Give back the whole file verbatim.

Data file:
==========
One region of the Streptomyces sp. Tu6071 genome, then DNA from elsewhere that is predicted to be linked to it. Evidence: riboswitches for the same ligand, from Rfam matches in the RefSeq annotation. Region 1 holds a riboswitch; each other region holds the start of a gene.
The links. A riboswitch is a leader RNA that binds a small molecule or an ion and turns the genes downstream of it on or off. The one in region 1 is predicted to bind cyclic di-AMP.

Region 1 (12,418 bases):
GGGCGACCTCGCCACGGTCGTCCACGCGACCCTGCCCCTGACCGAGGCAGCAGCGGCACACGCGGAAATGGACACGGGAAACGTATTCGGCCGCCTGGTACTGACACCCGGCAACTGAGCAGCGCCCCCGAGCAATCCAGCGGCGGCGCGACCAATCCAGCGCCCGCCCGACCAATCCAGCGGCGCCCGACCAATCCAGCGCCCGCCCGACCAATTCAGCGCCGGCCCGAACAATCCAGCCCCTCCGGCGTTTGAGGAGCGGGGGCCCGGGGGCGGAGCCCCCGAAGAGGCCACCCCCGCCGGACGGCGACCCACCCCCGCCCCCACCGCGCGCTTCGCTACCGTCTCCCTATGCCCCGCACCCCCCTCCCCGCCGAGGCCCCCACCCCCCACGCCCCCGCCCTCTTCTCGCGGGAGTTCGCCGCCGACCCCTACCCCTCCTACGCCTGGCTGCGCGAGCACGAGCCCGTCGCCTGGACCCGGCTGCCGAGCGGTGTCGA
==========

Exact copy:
One region of the Streptomyces sp. Tu6071 genome, then DNA from elsewhere that is predicted to be linked to it. Evidence: riboswitches for the same ligand, from Rfam matches in the RefSeq annotation. Region 1 holds a riboswitch; each other region holds the start of a gene.
The links. A riboswitch is a leader RNA that binds a small molecule or an ion and turns the genes downstream of it on or off. The one in region 1 is predicted to bind cyclic di-AMP.

Region 1 (12,418 bases):
GGGCGACCTCGCCACGGTCGTCCACGCGACCCTGCCCCTGACCGAGGCAGCAGCGGCACACGCGGAAATGGACACGGGAAACGTATTCGGCCGCCTGGTACTGACACCCGGCAACTGAGCAGCGCCCCCGAGCAATCCAGCGGCGGCGCGACCAATCCAGCGCCCGCCCGACCAATCCAGCGGCGCCCGACCAATCCAGCGCCCGCCCGACCAATTCAGCGCCGGCCCGAACAATCCAGCCCCTCCGGCGTTTGAGGAGCGGGGGCCCGGGGGCGGAGCCCCCGAAGAGGCCACCCCCGCCGGACGGCGACCCACCCCCGCCCCCACCGCGCGCTTCGCTACCGTCTCCCTATGCCCCGCACCCCCCTCCCCGCCGAGGCCCCCACCCCCCACGCCCCCGCCCTCTTCTCGCGGGAGTTCGCCGCCGACCCCTACCCCTCCTACGCCTGGCTGCGCGAGCACGAGCCCGTCGCCTGGACCCGGCTGCCGAGCGGTGTCGA